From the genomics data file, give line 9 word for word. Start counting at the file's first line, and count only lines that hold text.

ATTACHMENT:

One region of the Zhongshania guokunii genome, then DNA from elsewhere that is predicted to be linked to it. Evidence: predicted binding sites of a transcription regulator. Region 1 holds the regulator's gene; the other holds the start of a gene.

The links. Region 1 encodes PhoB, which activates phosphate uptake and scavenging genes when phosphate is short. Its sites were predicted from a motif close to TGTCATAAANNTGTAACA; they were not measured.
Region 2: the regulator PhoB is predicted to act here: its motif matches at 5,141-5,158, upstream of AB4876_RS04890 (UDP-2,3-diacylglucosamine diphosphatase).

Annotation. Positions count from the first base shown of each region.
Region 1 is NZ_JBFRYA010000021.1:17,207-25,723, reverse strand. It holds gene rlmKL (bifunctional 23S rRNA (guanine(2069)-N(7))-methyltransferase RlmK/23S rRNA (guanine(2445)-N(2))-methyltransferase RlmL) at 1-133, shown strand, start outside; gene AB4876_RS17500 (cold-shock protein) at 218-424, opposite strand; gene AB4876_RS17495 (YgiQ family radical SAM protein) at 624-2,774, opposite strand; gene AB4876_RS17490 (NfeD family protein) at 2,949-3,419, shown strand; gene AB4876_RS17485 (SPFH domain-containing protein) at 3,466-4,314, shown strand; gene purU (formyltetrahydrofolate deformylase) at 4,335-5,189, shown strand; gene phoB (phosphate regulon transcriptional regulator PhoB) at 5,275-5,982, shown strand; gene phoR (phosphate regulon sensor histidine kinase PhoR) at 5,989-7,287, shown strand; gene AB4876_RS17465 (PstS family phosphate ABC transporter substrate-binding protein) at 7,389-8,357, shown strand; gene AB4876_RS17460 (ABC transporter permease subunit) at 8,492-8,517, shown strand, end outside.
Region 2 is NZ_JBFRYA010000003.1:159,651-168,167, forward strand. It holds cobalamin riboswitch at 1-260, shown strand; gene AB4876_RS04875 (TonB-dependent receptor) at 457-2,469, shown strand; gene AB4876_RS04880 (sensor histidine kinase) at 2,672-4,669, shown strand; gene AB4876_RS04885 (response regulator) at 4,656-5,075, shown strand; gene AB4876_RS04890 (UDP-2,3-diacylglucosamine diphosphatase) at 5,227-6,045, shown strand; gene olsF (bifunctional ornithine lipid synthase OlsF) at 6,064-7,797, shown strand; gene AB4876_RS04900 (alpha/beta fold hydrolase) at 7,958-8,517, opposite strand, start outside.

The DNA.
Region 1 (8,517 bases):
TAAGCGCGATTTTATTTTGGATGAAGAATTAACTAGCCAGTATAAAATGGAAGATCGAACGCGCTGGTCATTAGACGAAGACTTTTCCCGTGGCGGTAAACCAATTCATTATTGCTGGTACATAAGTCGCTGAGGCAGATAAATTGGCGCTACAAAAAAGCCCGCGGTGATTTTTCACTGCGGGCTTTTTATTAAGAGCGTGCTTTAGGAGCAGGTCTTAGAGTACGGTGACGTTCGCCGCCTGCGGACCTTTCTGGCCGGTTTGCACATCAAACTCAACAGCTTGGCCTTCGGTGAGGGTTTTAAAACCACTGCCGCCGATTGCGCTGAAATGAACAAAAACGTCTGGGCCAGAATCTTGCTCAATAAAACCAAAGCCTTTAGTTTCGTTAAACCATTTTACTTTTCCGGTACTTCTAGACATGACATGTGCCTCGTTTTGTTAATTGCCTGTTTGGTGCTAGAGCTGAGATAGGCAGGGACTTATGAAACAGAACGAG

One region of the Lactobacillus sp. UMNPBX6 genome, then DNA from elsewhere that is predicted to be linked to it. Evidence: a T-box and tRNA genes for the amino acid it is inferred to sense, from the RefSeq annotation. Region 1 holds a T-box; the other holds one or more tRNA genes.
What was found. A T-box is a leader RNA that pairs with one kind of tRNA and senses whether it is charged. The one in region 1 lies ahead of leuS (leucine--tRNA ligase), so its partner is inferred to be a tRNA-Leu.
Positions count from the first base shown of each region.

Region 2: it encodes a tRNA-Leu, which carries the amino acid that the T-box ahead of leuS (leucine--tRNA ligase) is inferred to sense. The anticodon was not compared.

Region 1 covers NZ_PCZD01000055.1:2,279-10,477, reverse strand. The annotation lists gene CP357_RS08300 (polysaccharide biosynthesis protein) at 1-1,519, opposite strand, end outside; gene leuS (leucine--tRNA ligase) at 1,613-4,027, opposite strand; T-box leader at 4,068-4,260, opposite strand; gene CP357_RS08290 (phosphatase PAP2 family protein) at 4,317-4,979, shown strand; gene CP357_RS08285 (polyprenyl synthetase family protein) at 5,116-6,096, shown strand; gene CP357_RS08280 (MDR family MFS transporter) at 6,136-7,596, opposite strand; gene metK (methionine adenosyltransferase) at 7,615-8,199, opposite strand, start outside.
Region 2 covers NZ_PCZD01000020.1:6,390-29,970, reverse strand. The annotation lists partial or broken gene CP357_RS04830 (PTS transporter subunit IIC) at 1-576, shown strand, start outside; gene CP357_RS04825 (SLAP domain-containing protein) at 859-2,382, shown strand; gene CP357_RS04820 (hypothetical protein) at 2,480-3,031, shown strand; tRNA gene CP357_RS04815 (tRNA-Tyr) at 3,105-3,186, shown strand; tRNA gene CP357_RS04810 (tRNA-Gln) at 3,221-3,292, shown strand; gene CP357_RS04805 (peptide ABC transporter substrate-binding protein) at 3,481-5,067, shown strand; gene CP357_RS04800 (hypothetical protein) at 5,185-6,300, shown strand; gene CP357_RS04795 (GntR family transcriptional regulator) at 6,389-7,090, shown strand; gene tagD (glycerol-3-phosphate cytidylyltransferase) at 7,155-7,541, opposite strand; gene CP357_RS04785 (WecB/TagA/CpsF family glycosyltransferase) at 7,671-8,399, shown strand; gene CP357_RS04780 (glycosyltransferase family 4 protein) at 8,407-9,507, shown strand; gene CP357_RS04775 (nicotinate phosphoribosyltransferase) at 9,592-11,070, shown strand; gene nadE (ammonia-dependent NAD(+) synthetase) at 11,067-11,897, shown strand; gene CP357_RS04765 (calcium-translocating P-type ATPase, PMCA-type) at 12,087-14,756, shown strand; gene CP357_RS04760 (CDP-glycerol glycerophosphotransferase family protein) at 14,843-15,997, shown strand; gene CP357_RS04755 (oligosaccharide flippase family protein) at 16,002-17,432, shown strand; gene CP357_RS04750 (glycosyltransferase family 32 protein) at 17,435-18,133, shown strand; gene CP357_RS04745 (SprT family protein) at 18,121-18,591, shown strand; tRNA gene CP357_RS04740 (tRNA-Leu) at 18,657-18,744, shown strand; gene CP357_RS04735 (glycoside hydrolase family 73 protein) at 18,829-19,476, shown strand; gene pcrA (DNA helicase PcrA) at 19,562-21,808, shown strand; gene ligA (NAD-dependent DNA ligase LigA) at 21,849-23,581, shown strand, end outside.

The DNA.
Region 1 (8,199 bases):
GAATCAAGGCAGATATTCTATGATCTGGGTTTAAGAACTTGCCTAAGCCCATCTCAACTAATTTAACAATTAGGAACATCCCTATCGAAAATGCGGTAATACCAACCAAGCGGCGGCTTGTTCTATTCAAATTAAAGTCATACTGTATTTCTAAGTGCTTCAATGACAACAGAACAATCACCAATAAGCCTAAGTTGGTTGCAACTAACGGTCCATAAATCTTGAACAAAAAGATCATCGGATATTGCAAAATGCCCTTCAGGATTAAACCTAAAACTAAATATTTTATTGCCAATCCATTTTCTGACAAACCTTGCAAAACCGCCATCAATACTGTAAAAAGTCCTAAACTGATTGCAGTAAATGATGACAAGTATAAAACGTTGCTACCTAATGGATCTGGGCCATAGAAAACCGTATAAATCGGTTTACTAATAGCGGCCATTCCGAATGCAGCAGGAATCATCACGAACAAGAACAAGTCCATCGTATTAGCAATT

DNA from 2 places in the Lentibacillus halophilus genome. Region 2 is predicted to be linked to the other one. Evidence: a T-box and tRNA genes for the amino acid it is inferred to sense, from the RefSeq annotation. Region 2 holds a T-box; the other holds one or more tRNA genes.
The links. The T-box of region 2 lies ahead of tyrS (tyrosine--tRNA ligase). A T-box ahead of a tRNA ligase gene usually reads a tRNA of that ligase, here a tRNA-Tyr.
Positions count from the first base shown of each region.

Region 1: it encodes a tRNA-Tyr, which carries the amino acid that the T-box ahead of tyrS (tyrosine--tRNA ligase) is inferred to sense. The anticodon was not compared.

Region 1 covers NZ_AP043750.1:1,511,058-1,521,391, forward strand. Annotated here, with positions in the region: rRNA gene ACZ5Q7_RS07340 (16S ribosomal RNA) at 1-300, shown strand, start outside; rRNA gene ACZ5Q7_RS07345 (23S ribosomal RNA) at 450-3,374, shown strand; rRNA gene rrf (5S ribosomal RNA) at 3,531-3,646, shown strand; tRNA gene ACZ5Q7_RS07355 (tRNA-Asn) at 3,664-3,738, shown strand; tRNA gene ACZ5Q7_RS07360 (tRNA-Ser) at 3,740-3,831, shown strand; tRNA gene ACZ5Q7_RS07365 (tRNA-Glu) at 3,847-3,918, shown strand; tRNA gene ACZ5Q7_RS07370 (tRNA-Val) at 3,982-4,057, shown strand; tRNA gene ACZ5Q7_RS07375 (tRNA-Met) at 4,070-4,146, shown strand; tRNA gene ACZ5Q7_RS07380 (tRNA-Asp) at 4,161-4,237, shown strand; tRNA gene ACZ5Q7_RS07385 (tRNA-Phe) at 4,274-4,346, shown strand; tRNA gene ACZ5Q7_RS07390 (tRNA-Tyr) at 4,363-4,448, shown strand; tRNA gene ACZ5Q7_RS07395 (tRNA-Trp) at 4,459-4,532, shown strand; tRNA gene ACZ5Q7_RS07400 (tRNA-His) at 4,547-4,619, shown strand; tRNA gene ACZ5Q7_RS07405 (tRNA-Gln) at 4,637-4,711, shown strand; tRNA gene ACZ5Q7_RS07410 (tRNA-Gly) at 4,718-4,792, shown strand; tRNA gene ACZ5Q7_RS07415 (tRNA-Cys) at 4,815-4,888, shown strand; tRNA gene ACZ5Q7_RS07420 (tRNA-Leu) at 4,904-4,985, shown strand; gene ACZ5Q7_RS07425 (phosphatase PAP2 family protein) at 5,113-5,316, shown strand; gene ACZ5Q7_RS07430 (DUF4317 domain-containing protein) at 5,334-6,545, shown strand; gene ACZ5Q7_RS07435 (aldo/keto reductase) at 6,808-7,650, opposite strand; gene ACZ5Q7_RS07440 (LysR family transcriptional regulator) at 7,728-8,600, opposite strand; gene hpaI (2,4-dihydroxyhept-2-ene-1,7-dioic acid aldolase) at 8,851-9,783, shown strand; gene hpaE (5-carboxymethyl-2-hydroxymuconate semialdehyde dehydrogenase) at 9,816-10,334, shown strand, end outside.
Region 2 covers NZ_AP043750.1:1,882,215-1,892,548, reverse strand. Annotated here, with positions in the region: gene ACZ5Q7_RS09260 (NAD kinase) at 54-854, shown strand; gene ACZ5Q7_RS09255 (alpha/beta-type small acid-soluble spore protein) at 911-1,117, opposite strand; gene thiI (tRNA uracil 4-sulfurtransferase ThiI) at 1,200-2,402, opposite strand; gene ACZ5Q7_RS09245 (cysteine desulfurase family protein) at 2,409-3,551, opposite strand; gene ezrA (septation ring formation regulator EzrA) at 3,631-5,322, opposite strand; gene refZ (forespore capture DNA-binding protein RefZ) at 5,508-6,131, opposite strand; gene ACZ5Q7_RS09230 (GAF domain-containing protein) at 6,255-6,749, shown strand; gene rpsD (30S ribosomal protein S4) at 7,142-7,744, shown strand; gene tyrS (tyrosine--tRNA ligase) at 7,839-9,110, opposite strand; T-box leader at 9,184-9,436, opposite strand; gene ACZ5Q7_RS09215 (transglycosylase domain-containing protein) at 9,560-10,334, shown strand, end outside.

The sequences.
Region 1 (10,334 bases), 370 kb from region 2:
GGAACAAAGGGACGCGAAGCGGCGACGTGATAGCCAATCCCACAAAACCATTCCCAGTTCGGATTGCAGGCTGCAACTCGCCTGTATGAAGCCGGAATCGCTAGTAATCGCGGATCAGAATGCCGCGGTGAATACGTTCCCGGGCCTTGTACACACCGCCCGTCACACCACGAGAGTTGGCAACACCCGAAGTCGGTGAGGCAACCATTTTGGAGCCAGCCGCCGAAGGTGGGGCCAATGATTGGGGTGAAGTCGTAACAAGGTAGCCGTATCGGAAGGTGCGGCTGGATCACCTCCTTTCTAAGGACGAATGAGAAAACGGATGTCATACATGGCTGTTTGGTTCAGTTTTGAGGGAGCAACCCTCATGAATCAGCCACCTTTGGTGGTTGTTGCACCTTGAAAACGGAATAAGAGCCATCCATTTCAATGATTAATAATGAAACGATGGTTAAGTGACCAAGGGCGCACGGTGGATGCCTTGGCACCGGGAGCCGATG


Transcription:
TAAGCGCGATTTTATTTTGGATGAAGAATTAACTAGCCAGTATAAAATGGAAGATCGAACGCGCTGGTCATTAGACGAAGACTTTTCCCGTGGCGGTAAACCAATTCATTATTGCTGGTACATAAGTCGCTGAGGCAGATAAATTGGCGCTACAAAAAAGCCCGCGGTGATTTTTCACTGCGGGCTTTTTATTAAGAGCGTGCTTTAGGAGCAGGTCTTAGAGTACGGTGACGTTCGCCGCCTGCGGACCTTTCTGGCCGGTTTGCACATCAAACTCAACAGCTTGGCCTTCGGTGAGGGTTTTAAAACCACTGCCGCCGATTGCGCTGAAATGAACAAAAACGTCTGGGCCAGAATCTTGCTCAATAAAACCAAAGCCTTTAGTTTCGTTAAACCATTTTACTTTTCCGGTACTTCTAGACATGACATGTGCCTCGTTTTGTTAATTGCCTGTTTGGTGCTAGAGCTGAGATAGGCAGGGACTTATGAAACAGAACGAG